Messenger then rolled out the rest of the California battle plan time line: "November 14th. You'll help with Obama's last appearance here probably before the primary. The 17th. State-wide Service Project Day. Team building winds down after November 18th. No more cold-calling for volunteers. Next is voter identification. You will call and ask, 'do you know the primary is on February 5th? Do you know who you are going to vote for?' You rank all your calls on a scale of 1-5. Then mid-December is our time for the permanent absentee vote. There are 6 million in California. Then it's G.O.T.V. full-on in January. We target the 2's in a huge phone bank. We get every single person identified as a supporter out to vote. Now we're down to the precinct level, and our goal is 120 votes at precinct level. We walk the vote. For the precinct captains, that literally means neighbors."

The Obama Battle Plan ultimately depends on the commitment of the state's 27,000 precinct captains. The three-dozen middle-aged people in the hip Sand City bar are going to be some of the 7-member teams who muster these legions and some of them had a visible What have we got ourselves into? look on their faces. What's called "the intense volunteer recruitment" drive between now and Thanksgiving will target the roughly 100,000 Californians who have given money to Obama. They are about to be drafted into field work.

Briskly, Messenger helped the bar group begin its work. He divided them into teams: Santa Cruz, Monterey, Carmel. He charged them with their roles: chief coordinator, data manager, volunteers, communications, phone banking, canvassing and resources. He told the teams that they can't leave that night until they've settled on three positions: chief coordinator, canvass manager and data manager. The data managers are key, Messenger emphasized. Finally, three people who know how to use Excel spreadsheets raised their hands. "We have a geo-coding data guy," Messenger said, "and we keep him locked away in a dungeon in Oakland." Over the next few days the data managers will talk with the map whiz in Oakland; they will be trained via conference call with the data people at Obama HQ in Chicago. Without precise data collecting and entering, the campaign would be marching forward blind.

Messenger told the teams that they can't leave until they set up their next meetings, sometime in the next few days. Messenger told each new communications volunteer that he or she will be getting a list of Obama donors in the team's section of congressional district 17 the next morning. And that very night, each of the seven on each team will spend several hours phone-banking - quite literally. "You'll start with the low-dollar donors," Messenger said. "With supporters, it's not so hard. Usually right away they say, 'it's about time. What took you so long? I was wondering when you were going to call.'"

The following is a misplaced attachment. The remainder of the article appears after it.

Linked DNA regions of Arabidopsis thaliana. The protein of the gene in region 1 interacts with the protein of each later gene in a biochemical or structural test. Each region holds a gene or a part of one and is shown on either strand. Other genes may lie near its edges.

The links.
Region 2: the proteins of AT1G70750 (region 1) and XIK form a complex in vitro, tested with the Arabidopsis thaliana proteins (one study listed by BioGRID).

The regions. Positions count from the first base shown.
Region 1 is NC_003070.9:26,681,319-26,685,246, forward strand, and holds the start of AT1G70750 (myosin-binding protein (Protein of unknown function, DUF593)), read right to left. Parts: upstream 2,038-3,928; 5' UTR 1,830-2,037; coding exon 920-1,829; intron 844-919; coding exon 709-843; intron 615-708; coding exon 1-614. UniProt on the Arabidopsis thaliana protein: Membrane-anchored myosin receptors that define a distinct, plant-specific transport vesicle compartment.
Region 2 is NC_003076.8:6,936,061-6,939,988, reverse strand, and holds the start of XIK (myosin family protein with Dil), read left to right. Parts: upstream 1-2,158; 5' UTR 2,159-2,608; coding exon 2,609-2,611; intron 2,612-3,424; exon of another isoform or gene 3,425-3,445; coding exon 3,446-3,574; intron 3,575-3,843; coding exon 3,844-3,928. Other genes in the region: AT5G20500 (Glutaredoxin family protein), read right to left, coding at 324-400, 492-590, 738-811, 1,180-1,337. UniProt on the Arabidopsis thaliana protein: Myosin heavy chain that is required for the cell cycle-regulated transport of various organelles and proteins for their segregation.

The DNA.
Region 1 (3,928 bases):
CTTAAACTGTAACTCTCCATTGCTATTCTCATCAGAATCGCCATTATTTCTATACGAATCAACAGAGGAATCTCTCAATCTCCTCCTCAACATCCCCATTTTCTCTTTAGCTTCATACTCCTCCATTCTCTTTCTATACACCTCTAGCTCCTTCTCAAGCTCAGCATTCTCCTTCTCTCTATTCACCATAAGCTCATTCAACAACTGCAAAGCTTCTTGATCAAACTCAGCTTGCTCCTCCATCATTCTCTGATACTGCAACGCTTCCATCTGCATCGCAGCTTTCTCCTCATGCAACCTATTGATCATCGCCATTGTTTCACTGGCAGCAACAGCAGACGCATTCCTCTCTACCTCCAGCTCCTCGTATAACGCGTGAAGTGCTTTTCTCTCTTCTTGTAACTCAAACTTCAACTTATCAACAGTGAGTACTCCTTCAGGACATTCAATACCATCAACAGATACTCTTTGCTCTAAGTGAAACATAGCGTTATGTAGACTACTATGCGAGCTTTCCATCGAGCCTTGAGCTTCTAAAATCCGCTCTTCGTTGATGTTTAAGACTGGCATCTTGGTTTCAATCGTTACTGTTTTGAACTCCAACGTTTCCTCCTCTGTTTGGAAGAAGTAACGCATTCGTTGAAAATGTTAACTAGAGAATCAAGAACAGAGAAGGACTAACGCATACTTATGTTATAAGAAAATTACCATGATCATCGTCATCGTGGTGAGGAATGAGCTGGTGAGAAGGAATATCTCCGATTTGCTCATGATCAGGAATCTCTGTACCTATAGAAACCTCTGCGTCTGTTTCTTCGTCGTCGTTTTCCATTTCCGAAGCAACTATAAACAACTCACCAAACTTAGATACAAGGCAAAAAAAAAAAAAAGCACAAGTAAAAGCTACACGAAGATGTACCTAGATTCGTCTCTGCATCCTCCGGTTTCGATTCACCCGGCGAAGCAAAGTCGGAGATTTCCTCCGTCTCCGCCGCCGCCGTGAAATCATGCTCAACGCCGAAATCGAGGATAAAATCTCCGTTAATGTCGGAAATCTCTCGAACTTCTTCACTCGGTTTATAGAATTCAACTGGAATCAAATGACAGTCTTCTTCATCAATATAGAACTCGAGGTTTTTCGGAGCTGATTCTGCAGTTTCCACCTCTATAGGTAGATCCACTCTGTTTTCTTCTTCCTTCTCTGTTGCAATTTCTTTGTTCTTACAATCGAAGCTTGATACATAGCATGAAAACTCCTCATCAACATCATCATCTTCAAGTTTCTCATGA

Messenger assured the volunteers that they will have all the tools they need: the list of donors by precinct, the state voter file, web-based voter tools, Google groups, new software, and a new field manual. There's skills-based training at northern California HQ in Oakland, as well as Messenger himself, who will constantly be on call for the core 77 campaigners under him.

All the troops, from the 7-member teams down to the 27,000 precinct captains, will be volunteers. As Messenger points out, the Obama California campaign can't afford the Iowa ratio of paid operatives to voter. "That would mean 65,000 people on the payroll in California," he says.

These are the plans. They may or may not match reality. The very day after Messenger's meeting with the leadership of CD17, Chris Matthews of MSNBC says before the Drexel University Democratic Debate, "Obama has fallen down to where Jesse Jackson was this time in the race for president in 1988. He is now an also-ran, a minority candidate in a number of ways; he's not really a contender anymore. He has to get in the ring tonight. If he doesn't, he'll stay where he is right now, dropping in the teens. And that's not serious business. It's a waste of the millions and millions of dollars he's been given by people who hoped he would bring an alternative. . . ."

The Obama campaigners, the core group of staff and volunteers, however, weren't watching the debate. It was Tuesday, and that's "data night" at Oakland headquarters. The leaders of CD8 and CD9 sdre there, learning how to put information into the data base -- one of the tools, they are convinced, that will carry them to victory. --end